The Climate Crisis in Foreign Language/Environmental Literacy Education: A Binational Virtual Exchange

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Conference Proceeding

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International Conference on Higher Education Advances


This contribution provides a best-practice example or case study of a transatlantic online course focused on the integrative acquisition of environmental literacy, intercultural skills, and foreign language proficiency. Through binational and transdisciplinary group and class interactions, students from universities in Germany and the United States learned to identify and negotiate culturally and discipline-mediated perspectives on the morethan-human world. Discussing novels, films, media and cultural artifacts that centrally engage ecological themes, students learned to think of the relationship between nature and culture as deeply imbricated. If human culture is acknowledged as part of nature, and culture as a concept extends beyond the human sphere, intercultural competence as a skill or outcome acquires a new, added meaning. Intercultural competence then includes both the ability to negotiate differences between divergent human cultural viewpoints and practices (Byram 1997), as well as the ability to establish an egalitarian relationship with the nonhuman world that goes beyond anthropocentric extractivism.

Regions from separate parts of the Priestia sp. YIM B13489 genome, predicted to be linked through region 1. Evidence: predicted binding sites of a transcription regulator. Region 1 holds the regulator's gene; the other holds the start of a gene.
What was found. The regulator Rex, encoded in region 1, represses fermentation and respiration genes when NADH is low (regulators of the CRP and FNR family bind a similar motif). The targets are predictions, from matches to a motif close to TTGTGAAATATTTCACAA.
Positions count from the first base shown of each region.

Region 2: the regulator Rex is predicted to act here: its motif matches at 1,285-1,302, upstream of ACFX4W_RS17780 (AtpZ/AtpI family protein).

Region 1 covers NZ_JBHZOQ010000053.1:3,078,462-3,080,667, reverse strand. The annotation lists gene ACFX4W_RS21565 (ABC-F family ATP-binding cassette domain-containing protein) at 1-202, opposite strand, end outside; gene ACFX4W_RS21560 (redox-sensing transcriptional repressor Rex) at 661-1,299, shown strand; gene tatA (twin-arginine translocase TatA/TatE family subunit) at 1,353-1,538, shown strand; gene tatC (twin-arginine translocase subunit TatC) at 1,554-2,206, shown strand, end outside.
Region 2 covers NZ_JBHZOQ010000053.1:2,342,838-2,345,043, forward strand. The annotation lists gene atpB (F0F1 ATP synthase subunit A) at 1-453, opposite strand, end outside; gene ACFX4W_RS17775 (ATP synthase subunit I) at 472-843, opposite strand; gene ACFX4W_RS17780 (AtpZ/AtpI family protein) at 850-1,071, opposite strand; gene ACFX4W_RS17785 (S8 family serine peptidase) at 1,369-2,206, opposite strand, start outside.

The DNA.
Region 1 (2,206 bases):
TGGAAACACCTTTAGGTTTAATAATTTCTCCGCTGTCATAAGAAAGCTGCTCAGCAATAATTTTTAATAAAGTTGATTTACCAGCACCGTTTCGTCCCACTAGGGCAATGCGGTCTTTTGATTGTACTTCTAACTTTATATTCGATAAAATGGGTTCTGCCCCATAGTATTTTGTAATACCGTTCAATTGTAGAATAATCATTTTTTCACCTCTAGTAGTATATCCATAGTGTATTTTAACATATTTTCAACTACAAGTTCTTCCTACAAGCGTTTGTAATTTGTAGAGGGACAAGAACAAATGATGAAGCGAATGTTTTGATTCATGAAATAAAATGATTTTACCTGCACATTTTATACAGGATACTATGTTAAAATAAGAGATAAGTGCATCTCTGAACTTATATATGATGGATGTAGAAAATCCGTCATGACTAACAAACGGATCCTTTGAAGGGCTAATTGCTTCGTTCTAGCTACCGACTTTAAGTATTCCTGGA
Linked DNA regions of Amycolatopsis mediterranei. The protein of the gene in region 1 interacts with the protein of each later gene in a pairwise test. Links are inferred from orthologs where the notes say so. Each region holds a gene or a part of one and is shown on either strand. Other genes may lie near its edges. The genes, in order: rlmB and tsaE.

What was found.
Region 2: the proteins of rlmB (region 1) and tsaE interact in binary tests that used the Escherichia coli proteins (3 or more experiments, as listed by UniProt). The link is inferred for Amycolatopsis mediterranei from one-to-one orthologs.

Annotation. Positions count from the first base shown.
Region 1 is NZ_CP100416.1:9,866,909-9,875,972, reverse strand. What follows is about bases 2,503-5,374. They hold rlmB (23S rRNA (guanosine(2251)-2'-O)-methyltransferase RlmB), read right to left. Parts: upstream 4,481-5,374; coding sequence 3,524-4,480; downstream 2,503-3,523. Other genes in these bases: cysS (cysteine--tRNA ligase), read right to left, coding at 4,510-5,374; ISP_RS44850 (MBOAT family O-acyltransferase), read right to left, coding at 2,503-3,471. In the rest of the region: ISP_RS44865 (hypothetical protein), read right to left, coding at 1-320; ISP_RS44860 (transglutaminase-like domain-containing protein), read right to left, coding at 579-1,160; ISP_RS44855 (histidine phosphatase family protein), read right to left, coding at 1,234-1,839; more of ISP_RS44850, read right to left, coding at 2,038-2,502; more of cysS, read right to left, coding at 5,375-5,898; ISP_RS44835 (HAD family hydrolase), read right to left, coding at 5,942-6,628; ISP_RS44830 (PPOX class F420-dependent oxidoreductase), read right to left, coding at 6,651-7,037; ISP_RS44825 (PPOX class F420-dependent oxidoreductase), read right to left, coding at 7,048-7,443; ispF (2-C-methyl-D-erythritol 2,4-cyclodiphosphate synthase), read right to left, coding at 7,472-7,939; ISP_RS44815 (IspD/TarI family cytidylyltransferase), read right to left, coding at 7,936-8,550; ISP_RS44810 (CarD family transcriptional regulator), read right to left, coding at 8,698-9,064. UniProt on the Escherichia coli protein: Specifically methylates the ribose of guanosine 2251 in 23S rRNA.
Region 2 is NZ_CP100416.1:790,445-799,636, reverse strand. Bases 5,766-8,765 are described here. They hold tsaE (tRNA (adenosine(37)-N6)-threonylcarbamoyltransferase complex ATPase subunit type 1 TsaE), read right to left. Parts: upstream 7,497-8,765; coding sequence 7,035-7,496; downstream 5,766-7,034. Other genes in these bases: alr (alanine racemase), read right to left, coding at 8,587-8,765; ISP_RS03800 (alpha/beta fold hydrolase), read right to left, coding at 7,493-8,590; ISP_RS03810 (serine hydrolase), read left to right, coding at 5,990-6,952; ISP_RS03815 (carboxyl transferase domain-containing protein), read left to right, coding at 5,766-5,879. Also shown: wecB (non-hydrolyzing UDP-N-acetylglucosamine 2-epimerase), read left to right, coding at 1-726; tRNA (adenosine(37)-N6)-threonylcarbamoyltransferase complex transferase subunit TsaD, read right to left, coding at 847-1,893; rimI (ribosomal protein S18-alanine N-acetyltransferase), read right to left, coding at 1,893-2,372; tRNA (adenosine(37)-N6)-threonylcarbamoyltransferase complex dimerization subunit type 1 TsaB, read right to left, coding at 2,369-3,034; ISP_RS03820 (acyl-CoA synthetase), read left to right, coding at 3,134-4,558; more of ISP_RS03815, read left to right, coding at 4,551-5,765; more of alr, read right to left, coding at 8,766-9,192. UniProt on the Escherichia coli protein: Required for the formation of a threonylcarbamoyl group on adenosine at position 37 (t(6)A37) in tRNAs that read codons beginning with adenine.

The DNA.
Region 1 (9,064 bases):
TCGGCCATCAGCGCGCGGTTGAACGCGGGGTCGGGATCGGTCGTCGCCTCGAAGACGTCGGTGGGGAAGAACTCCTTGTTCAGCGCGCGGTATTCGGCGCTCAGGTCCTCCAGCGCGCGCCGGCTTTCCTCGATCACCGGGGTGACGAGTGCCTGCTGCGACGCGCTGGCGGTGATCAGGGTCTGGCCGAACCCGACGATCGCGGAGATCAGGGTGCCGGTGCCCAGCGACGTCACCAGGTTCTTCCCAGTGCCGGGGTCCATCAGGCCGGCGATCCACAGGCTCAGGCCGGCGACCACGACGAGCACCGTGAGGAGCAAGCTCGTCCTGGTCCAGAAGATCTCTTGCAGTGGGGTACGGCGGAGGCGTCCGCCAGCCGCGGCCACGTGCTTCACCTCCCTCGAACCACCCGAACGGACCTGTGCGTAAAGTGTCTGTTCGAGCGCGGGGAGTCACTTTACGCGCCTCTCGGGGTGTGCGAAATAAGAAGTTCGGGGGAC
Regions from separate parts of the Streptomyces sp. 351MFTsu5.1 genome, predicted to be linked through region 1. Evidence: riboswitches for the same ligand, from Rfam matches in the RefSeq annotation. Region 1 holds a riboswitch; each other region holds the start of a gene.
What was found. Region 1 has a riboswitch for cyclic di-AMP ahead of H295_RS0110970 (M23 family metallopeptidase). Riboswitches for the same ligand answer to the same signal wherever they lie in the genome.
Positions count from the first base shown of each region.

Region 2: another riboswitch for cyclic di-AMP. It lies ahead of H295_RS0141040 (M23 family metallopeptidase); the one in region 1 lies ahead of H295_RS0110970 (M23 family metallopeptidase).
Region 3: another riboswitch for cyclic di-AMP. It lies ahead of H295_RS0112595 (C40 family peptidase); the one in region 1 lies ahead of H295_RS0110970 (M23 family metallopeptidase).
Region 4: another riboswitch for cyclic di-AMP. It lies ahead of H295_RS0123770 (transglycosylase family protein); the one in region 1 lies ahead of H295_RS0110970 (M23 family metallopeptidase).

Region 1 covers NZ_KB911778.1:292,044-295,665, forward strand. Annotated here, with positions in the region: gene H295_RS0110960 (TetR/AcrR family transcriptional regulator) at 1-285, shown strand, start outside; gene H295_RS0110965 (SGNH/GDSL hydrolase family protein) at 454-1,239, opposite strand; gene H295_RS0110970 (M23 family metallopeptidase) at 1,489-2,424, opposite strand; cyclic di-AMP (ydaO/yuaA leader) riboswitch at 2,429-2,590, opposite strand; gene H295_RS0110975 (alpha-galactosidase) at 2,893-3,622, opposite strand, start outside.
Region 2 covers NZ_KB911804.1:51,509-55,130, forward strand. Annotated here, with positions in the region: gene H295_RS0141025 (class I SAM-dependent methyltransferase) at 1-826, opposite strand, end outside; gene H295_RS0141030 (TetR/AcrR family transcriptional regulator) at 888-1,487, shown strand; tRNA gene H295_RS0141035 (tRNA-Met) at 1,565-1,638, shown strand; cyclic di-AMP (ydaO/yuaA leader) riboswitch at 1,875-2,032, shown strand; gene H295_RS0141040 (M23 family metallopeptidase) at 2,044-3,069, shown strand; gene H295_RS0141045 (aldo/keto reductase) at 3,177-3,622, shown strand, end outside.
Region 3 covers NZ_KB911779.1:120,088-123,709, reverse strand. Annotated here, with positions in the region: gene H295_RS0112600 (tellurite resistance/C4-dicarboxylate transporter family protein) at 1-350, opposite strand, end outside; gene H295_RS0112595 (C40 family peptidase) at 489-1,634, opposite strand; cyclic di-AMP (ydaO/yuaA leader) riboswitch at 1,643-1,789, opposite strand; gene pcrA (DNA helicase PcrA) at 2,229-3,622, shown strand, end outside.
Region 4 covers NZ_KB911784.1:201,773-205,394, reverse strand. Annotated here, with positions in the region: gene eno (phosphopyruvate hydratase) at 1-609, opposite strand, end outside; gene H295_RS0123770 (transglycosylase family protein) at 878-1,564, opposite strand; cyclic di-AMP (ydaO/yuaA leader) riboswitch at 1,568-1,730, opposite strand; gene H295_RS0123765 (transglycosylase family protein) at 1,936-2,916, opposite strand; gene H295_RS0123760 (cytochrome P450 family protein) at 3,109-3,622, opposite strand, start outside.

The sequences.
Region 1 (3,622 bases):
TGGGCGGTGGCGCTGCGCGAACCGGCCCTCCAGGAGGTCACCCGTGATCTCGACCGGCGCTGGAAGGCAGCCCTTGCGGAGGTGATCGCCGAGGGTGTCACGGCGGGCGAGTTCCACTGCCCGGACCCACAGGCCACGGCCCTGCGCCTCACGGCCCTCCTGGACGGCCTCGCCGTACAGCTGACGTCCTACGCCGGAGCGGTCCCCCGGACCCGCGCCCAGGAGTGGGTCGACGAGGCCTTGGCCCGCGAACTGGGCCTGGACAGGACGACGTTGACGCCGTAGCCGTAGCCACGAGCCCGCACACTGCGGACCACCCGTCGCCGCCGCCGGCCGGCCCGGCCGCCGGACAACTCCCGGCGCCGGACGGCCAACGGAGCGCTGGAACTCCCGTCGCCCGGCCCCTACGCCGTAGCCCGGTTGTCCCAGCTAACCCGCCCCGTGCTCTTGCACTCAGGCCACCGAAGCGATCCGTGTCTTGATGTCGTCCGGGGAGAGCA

World Languages and Cultures

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